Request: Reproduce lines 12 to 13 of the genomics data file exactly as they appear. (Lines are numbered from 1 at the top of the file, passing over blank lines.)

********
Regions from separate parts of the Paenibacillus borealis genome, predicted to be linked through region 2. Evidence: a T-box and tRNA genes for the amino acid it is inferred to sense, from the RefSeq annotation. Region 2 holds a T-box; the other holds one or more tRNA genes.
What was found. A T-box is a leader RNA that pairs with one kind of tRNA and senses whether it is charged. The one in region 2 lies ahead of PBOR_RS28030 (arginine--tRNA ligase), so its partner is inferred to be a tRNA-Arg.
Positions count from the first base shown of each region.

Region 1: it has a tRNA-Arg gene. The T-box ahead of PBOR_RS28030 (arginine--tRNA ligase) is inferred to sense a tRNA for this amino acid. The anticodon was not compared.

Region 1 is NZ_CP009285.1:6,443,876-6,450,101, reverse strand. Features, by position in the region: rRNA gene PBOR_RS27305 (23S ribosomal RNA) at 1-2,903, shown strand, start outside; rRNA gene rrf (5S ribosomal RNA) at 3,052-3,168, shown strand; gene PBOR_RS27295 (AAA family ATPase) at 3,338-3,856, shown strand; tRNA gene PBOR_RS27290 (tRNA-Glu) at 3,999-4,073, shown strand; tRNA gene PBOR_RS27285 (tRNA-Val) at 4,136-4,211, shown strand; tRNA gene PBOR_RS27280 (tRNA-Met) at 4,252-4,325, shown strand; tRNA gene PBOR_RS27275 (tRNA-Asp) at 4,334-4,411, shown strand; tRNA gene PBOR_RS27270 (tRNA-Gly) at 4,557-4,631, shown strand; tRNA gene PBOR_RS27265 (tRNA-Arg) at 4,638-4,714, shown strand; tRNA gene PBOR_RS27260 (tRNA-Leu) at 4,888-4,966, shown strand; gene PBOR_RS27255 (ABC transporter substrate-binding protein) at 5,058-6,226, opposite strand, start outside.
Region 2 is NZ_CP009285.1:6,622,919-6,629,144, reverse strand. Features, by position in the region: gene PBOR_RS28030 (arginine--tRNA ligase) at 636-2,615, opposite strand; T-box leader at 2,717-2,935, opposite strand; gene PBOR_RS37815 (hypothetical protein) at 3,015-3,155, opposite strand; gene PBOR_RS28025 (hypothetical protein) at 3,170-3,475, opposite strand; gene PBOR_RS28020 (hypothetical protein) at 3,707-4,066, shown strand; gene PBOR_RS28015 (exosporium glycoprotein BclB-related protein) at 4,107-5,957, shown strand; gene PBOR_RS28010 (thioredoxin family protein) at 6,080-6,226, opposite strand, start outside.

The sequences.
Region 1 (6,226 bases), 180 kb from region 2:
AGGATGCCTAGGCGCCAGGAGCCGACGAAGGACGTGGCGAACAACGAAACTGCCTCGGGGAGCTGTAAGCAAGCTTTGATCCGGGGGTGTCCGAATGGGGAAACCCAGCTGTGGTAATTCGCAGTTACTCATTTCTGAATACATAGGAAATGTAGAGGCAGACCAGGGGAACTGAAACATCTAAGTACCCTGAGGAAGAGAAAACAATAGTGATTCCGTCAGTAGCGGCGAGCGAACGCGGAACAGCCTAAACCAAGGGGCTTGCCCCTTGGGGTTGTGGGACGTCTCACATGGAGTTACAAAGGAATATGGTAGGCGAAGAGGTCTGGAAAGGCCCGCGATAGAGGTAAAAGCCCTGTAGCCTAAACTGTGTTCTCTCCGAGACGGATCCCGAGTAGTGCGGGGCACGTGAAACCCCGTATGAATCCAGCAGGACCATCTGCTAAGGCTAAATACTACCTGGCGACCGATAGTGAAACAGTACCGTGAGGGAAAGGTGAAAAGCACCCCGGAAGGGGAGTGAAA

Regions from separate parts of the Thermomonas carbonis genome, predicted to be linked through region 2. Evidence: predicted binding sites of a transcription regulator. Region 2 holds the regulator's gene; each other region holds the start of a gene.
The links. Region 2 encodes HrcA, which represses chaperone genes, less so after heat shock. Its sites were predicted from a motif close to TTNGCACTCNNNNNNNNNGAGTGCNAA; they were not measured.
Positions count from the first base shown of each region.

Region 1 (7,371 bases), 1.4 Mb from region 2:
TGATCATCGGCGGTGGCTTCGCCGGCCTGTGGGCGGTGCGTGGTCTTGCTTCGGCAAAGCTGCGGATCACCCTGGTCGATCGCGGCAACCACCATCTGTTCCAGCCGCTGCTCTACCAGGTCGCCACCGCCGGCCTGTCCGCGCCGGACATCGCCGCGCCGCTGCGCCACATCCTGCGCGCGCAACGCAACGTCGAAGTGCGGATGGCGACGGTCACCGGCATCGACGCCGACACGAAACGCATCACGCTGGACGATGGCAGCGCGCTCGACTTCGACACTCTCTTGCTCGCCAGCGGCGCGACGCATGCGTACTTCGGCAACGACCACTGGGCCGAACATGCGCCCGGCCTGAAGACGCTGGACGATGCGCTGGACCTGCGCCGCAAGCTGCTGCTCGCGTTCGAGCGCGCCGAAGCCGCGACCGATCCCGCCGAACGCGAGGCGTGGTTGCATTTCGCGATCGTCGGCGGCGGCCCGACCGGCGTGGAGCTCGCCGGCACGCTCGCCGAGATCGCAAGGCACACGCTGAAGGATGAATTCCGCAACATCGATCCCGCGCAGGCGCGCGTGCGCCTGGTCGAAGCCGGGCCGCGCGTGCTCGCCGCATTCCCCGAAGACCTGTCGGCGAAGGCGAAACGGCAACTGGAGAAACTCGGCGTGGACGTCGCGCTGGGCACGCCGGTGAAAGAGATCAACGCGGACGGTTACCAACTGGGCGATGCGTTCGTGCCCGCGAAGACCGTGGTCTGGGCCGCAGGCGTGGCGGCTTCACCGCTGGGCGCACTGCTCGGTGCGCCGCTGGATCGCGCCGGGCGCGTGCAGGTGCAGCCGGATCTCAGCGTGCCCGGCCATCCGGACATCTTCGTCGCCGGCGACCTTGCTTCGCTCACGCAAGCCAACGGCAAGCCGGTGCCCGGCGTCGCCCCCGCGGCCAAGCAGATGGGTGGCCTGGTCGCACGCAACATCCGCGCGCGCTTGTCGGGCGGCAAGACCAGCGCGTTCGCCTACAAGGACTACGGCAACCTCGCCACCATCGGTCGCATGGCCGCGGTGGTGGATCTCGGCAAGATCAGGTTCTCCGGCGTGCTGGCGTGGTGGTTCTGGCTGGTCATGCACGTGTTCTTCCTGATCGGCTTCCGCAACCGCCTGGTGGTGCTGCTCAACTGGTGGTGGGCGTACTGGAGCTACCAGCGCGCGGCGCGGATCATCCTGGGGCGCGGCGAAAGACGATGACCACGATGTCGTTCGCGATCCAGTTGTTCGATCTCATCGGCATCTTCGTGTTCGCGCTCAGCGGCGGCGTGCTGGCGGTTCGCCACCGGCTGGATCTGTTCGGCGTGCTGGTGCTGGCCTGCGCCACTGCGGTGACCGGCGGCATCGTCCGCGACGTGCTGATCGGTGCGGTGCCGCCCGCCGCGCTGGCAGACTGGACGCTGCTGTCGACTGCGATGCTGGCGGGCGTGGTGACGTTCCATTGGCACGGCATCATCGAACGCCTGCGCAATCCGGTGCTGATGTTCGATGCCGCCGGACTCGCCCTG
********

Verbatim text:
Positions count from the first base shown of each region.

Region 1 (7,371 bases), 1.4 Mb from region 2: